Dominika Tkaczyk

Dominika Tkaczyk

Head of Strategic Initiatives


Dominika joined Crossref’s R&D group in the Tech team in August 2018. Her research interests focus on machine learning and natural language processing, in particular their applications to the automated analysis of scientific literature and research outputs. Previously, she has worked on a number of projects, including the extraction of machine-readable metadata from scholarly documents, predicting people’s demographic features based on their internet browsing history, and developing new metrics for assessing the effectiveness of worldwide air traffic. Dominika’s career started in Poland, where she was a researcher and a data scientist at the University of Warsaw. She received a PhD in Computer Science from the Polish Academy of Sciences in 2016. In 2017 Dominika was awarded a Marie Sklodowska-Curie EDGE Fellowship and moved to Ireland to work as a postdoctoral researcher at Trinity College Dublin. When not busy training yet another random forest or neural network, you can find her at the nearest Doctor Who convention or rock/metal concert.

Dominika Tkaczyk's Latest Blog Posts

The anatomy of metadata matching

Dominika Tkaczyk, Thursday, Jun 27, 2024

In MetadataLinkingMetadata Matching

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In our previous blog post about metadata matching, we discussed what it is and why we need it (tl;dr: to discover more relationships within the scholarly record). Here, we will describe some basic matching-related terminology and the components of a matching process. We will also pose some typical product questions to consider when developing or integrating matching solutions. Basic terminology Metadata matching is a high-level concept, with many different problems falling into this category.

Metadata matching 101: what is it and why do we need it?

Dominika Tkaczyk, Thursday, May 16, 2024

In MetadataLinkingMetadata Matching

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At Crossref and ROR, we develop and run processes that match metadata at scale, creating relationships between millions of entities in the scholarly record. Over the last few years, we’ve spent a lot of time diving into details about metadata matching strategies, evaluation, and integration. It is quite possibly our favourite thing to talk and write about! But sometimes it is good to step back and look at the problem from a wider perspective.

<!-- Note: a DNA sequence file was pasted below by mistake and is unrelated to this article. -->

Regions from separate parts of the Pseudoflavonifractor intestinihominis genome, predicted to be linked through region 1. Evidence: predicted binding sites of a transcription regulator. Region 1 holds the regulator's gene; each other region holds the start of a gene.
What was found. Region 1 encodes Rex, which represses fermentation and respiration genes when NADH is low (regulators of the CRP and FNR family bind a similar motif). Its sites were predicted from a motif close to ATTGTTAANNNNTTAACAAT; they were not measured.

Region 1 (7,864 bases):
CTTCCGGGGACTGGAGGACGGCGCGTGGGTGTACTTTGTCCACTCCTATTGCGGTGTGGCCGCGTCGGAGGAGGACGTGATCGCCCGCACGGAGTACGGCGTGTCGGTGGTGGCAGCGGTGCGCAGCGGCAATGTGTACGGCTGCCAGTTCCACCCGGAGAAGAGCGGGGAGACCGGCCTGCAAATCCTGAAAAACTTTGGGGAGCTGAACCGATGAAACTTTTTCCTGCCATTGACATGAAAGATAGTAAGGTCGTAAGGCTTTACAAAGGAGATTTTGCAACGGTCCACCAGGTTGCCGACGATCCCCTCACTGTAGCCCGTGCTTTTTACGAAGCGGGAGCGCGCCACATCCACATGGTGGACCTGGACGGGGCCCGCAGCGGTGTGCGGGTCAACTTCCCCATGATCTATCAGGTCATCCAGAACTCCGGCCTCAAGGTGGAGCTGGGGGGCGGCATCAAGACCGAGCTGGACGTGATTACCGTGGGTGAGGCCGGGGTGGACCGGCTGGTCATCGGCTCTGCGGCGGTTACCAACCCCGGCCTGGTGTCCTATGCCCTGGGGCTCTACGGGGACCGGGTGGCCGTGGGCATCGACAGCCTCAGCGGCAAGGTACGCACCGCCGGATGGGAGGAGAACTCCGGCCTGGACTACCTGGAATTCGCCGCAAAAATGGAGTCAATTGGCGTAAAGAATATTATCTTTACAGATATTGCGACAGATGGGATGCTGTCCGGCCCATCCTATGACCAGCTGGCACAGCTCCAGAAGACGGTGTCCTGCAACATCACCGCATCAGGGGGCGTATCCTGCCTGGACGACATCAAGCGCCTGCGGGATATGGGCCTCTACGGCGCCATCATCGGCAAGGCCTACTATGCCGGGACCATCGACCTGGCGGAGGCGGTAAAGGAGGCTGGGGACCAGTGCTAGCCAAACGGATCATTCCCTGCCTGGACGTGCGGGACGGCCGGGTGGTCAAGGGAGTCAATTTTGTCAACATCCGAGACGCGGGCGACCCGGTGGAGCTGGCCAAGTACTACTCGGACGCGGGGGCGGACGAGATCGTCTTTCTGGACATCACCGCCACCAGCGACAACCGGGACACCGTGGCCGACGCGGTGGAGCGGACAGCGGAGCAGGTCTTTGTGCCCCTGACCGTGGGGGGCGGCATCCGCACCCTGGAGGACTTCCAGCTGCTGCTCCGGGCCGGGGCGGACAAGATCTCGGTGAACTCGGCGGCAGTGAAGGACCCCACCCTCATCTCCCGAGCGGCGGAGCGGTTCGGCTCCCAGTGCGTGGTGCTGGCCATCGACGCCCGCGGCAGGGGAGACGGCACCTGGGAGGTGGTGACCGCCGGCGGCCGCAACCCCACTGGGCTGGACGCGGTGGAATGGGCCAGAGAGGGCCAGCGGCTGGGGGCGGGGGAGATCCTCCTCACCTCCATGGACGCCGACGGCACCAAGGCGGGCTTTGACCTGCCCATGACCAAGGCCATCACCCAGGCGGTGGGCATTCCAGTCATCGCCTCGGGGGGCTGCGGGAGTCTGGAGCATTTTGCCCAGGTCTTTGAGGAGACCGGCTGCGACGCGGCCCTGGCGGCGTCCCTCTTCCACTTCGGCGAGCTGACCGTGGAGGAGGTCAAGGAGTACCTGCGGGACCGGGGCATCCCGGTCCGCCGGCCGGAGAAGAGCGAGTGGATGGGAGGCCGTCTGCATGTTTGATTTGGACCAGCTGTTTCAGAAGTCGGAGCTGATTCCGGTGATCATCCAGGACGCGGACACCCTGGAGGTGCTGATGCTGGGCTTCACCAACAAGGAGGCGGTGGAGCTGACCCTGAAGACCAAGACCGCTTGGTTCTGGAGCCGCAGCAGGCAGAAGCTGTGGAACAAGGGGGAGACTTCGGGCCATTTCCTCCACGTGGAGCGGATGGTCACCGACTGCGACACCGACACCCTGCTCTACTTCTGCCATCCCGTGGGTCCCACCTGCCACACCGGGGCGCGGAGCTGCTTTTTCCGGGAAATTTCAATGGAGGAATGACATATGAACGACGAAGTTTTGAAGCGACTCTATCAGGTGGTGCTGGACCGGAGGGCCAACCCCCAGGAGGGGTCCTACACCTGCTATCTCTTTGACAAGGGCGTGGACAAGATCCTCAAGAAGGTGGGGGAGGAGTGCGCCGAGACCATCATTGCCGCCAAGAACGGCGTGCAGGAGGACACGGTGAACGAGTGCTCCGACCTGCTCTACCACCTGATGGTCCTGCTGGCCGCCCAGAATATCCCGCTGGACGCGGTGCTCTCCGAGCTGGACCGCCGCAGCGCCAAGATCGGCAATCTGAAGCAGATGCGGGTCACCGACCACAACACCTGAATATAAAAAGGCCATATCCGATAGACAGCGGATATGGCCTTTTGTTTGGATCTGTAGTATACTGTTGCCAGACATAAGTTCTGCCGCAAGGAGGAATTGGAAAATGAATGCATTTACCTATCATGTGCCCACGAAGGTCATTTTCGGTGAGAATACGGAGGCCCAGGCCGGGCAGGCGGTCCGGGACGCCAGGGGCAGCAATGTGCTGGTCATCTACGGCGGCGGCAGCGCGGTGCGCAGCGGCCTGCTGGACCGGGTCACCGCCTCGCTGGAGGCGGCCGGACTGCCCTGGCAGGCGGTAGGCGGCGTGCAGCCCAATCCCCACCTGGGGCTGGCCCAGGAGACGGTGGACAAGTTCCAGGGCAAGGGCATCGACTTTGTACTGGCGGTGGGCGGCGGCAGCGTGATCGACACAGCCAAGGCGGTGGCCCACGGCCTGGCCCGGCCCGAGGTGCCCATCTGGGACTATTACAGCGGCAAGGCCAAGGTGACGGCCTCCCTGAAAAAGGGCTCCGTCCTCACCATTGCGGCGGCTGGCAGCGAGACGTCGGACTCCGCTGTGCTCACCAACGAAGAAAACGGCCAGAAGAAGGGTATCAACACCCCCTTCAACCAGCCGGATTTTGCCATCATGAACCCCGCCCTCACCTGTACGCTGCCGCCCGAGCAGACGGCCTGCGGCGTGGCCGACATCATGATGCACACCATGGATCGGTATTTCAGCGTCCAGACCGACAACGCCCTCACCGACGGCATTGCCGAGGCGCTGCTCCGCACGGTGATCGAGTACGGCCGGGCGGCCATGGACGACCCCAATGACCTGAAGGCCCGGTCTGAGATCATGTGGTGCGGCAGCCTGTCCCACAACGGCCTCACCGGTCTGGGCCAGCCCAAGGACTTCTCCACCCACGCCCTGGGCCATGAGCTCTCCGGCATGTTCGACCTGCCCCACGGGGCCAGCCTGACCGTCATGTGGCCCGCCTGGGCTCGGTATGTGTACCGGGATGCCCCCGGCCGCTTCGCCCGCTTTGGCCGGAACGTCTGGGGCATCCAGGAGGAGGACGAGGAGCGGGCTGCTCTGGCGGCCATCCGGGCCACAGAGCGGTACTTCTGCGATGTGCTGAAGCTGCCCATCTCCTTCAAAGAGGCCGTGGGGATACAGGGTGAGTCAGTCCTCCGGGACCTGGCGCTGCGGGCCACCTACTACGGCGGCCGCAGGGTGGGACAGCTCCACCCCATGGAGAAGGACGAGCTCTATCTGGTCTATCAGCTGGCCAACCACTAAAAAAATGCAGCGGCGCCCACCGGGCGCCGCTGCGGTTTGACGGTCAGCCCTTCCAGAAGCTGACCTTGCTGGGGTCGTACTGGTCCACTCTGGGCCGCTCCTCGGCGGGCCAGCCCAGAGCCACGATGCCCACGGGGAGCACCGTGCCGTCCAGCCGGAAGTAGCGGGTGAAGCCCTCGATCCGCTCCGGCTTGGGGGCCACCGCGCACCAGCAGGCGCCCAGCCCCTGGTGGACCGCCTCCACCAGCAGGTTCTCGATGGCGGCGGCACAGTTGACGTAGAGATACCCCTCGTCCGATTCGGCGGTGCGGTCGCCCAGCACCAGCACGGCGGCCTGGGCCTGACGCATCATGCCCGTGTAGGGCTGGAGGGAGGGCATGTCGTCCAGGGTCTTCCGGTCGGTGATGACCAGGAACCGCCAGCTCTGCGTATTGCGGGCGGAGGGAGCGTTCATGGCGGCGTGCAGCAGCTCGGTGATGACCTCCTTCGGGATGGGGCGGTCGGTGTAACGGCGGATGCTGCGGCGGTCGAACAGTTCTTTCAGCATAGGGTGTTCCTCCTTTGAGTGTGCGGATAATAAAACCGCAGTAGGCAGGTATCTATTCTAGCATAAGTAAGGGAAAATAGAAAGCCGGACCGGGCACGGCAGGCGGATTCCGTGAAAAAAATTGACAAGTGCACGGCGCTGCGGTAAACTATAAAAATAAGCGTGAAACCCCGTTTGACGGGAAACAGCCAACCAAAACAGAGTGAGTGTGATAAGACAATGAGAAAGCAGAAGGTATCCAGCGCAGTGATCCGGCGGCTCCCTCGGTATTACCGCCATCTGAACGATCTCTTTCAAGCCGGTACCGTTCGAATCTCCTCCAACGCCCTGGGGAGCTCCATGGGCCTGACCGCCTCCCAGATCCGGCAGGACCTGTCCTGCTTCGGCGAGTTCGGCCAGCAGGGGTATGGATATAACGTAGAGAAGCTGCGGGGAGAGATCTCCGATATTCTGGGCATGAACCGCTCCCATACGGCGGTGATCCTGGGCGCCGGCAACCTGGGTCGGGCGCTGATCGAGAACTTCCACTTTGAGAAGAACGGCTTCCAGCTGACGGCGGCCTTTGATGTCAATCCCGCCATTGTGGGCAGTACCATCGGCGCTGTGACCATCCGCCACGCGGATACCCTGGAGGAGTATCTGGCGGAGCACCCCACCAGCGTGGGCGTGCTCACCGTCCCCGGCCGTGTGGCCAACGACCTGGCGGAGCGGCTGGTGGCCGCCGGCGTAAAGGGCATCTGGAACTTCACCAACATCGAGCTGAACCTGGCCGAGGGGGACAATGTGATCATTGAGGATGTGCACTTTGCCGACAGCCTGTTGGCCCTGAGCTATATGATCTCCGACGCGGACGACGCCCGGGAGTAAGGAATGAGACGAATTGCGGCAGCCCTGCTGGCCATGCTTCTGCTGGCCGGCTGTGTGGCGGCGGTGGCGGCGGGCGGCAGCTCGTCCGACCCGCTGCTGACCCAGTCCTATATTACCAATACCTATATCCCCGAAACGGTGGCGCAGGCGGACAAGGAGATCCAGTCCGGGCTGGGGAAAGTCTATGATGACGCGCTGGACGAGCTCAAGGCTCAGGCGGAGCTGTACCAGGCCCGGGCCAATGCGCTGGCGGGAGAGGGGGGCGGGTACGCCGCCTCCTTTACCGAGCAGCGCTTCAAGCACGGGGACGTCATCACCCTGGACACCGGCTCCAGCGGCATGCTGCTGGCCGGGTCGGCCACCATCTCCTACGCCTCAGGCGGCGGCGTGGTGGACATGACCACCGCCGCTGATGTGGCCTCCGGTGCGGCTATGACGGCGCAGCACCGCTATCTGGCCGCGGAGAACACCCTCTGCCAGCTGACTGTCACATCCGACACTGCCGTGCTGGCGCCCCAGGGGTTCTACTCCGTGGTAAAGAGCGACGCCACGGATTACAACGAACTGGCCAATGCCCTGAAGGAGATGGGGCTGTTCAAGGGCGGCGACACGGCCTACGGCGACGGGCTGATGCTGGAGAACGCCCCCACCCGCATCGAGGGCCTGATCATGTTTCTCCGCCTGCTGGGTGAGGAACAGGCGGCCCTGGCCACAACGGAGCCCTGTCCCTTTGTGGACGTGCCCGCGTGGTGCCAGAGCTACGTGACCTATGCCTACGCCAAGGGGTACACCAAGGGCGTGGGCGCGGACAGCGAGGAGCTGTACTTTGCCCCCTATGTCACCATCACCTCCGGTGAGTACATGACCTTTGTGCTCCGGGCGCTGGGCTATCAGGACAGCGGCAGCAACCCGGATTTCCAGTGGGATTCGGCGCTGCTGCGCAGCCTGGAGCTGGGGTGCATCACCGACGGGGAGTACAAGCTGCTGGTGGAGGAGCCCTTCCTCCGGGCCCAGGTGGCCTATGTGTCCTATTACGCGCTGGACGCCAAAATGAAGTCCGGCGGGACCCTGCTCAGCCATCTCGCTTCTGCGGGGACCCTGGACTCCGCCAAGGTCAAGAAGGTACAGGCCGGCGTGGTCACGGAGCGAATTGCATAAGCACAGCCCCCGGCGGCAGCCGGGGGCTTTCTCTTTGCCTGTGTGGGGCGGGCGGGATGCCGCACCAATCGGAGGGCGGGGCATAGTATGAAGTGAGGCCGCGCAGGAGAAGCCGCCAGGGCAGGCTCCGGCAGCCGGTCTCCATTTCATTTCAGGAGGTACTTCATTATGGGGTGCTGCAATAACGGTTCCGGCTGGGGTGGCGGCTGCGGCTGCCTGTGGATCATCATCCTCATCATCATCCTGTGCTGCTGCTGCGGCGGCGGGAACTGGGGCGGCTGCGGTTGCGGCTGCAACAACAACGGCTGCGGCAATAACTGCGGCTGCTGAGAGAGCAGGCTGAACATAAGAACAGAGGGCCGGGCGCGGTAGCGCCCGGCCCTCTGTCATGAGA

Discovering relationships between preprints and journal articles

Dominika Tkaczyk, Thursday, Dec 7, 2023

In PreprintsLinking

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In the scholarly communications environment, the evolution of a journal article can be traced by the relationships it has with its preprints. Those preprint–journal article relationships are an important component of the research nexus. Some of those relationships are provided by Crossref members (including publishers, universities, research groups, funders, etc.) when they deposit metadata with Crossref, but we know that a significant number of them are missing. To fill this gap, we developed a new automated strategy for discovering relationships between preprints and journal articles and applied it to all the preprints in the Crossref database. We made the resulting dataset, containing both publisher-asserted and automatically discovered relationships, publicly available for anyone to analyse.

The more the merrier, or how more registered grants means more relationships with outputs

Dominika Tkaczyk, Wednesday, Feb 22, 2023

In GrantsResearch Funders

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One of the main motivators for funders registering grants with Crossref is to simplify the process of research reporting with more automatic matching of research outputs to specific awards. In March 2022, we developed a simple approach for linking grants to research outputs and analysed how many such relationships could be established. In January 2023, we repeated this analysis to see how the situation changed within ten months. Interested? Read on!

Follow the money, or how to link grants to research outputs

Dominika Tkaczyk, Tuesday, Mar 22, 2022

In GrantsLinkingCrossref Labs

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The ecosystem of scholarly metadata is filled with relationships between items of various types: a person authored a paper, a paper cites a book, a funder funded research. Those relationships are absolutely essential: an item without them is missing the most basic context about its structure, origin, and impact. No wonder that finding and exposing such relationships is considered very important by virtually all parties involved. Probably the most famous instance of this problem is finding citation links between research outputs. Lately, another instance has been drawing more and more attention: linking research outputs with grants used as their funding source. How can this be done and how many such links can we observe?

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